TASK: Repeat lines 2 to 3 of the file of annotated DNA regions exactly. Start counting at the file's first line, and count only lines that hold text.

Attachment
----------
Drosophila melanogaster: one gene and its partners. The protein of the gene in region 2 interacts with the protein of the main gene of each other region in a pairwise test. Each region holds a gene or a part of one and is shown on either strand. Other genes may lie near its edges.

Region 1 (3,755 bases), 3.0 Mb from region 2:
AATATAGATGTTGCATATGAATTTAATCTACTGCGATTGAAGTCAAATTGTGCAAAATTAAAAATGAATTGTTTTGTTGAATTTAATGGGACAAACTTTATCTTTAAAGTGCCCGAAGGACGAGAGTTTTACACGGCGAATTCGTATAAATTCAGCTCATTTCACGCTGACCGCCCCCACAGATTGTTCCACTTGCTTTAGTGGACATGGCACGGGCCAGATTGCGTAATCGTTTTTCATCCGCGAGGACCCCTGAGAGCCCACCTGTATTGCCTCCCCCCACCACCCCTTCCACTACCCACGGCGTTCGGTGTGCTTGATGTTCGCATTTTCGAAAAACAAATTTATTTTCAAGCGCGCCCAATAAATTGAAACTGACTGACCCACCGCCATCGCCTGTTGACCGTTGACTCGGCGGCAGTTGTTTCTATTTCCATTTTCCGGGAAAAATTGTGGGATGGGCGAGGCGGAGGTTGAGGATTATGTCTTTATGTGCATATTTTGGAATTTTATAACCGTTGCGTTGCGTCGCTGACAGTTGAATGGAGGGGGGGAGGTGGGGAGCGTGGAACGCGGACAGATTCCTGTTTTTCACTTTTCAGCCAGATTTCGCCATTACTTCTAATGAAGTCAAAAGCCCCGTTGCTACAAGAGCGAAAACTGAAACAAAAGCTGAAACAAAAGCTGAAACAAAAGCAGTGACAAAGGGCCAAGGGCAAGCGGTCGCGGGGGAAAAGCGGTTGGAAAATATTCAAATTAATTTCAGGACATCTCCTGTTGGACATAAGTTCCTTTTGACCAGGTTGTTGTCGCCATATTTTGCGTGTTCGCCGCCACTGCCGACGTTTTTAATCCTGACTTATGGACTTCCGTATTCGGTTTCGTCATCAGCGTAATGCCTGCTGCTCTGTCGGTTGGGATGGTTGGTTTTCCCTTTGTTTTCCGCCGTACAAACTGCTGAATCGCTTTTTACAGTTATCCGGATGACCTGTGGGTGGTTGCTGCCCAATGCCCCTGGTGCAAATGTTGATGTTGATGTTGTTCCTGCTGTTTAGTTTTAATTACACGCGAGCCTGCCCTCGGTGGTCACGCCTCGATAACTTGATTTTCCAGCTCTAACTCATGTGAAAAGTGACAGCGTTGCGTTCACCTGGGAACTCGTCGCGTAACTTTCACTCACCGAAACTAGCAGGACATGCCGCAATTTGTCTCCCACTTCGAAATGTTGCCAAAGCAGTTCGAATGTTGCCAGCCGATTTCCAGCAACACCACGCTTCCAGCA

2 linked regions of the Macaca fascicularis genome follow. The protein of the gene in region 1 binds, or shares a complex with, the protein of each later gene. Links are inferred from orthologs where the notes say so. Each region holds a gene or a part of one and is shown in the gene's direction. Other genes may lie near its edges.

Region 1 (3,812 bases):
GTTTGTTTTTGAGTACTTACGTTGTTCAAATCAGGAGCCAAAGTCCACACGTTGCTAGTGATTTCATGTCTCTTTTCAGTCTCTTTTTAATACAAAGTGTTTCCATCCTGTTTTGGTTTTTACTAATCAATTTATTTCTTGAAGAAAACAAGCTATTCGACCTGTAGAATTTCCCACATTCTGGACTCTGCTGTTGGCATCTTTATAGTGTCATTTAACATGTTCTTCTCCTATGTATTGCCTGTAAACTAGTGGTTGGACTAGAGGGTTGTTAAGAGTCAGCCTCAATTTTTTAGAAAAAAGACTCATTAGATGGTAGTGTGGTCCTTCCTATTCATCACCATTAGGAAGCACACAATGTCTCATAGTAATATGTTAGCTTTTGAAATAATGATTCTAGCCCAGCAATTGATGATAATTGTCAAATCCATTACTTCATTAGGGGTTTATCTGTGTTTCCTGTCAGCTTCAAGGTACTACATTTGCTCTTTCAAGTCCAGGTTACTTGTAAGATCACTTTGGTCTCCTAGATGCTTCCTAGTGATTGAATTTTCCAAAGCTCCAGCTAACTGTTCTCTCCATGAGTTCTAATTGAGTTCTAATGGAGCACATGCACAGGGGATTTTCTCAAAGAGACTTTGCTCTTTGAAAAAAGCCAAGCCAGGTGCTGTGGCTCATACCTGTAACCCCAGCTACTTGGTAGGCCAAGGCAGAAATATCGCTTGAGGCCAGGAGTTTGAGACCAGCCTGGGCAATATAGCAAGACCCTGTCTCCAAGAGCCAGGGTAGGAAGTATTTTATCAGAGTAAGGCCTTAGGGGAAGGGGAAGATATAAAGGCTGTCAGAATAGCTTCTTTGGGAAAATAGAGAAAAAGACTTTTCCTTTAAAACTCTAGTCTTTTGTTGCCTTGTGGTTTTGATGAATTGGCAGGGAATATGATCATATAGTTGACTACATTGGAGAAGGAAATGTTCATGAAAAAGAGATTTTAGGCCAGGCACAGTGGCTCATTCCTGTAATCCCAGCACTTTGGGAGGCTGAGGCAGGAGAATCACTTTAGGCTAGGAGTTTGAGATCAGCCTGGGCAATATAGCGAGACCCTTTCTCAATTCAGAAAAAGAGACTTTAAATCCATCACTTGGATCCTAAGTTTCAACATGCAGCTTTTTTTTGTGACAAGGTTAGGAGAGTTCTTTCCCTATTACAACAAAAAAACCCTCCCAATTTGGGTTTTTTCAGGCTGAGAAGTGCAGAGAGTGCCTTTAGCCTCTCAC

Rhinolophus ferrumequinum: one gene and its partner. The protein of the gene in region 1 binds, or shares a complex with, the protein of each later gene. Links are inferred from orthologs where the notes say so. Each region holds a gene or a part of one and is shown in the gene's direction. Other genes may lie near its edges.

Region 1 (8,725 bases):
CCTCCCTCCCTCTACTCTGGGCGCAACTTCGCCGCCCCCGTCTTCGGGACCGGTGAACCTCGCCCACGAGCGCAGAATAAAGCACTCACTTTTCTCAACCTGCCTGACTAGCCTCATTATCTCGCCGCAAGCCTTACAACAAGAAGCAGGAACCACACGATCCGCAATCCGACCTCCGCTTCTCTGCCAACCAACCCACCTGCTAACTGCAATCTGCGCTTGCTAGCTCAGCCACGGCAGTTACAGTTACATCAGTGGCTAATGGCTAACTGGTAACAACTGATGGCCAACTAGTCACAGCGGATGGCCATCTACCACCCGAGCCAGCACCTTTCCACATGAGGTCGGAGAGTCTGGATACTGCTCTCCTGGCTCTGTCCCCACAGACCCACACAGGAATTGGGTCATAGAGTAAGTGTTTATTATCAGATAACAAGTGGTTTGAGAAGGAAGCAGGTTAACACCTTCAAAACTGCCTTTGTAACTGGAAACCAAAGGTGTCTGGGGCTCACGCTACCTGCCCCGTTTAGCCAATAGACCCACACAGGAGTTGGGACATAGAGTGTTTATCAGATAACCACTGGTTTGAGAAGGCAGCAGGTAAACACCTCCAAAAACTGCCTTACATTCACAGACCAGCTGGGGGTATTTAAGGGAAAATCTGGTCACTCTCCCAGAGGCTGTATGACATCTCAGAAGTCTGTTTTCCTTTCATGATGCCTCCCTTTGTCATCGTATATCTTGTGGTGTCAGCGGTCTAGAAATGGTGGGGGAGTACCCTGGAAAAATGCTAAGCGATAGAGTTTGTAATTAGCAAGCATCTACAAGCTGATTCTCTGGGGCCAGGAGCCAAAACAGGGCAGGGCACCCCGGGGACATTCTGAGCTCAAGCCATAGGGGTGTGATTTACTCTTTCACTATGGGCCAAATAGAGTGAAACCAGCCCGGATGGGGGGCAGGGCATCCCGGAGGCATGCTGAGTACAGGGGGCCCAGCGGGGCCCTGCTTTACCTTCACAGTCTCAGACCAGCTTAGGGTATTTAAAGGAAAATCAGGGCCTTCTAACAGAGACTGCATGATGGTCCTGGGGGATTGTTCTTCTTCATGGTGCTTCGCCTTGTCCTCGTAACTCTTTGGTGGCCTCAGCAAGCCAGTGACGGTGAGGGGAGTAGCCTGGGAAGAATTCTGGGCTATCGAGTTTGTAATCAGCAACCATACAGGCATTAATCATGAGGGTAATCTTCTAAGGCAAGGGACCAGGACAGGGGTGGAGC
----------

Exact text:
Region 1 (3,755 bases), 3.0 Mb from region 2:
AATATAGATGTTGCATATGAATTTAATCTACTGCGATTGAAGTCAAATTGTGCAAAATTAAAAATGAATTGTTTTGTTGAATTTAATGGGACAAACTTTATCTTTAAAGTGCCCGAAGGACGAGAGTTTTACACGGCGAATTCGTATAAATTCAGCTCATTTCACGCTGACCGCCCCCACAGATTGTTCCACTTGCTTTAGTGGACATGGCACGGGCCAGATTGCGTAATCGTTTTTCATCCGCGAGGACCCCTGAGAGCCCACCTGTATTGCCTCCCCCCACCACCCCTTCCACTACCCACGGCGTTCGGTGTGCTTGATGTTCGCATTTTCGAAAAACAAATTTATTTTCAAGCGCGCCCAATAAATTGAAACTGACTGACCCACCGCCATCGCCTGTTGACCGTTGACTCGGCGGCAGTTGTTTCTATTTCCATTTTCCGGGAAAAATTGTGGGATGGGCGAGGCGGAGGTTGAGGATTATGTCTTTATGTGCATATTTTGGAATTTTATAACCGTTGCGTTGCGTCGCTGACAGTTGAATGGAGGGGGGGAGGTGGGGAGCGTGGAACGCGGACAGATTCCTGTTTTTCACTTTTCAGCCAGATTTCGCCATTACTTCTAATGAAGTCAAAAGCCCCGTTGCTACAAGAGCGAAAACTGAAACAAAAGCTGAAACAAAAGCTGAAACAAAAGCAGTGACAAAGGGCCAAGGGCAAGCGGTCGCGGGGGAAAAGCGGTTGGAAAATATTCAAATTAATTTCAGGACATCTCCTGTTGGACATAAGTTCCTTTTGACCAGGTTGTTGTCGCCATATTTTGCGTGTTCGCCGCCACTGCCGACGTTTTTAATCCTGACTTATGGACTTCCGTATTCGGTTTCGTCATCAGCGTAATGCCTGCTGCTCTGTCGGTTGGGATGGTTGGTTTTCCCTTTGTTTTCCGCCGTACAAACTGCTGAATCGCTTTTTACAGTTATCCGGATGACCTGTGGGTGGTTGCTGCCCAATGCCCCTGGTGCAAATGTTGATGTTGATGTTGTTCCTGCTGTTTAGTTTTAATTACACGCGAGCCTGCCCTCGGTGGTCACGCCTCGATAACTTGATTTTCCAGCTCTAACTCATGTGAAAAGTGACAGCGTTGCGTTCACCTGGGAACTCGTCGCGTAACTTTCACTCACCGAAACTAGCAGGACATGCCGCAATTTGTCTCCCACTTCGAAATGTTGCCAAAGCAGTTCGAATGTTGCCAGCCGATTTCCAGCAACACCACGCTTCCAGCA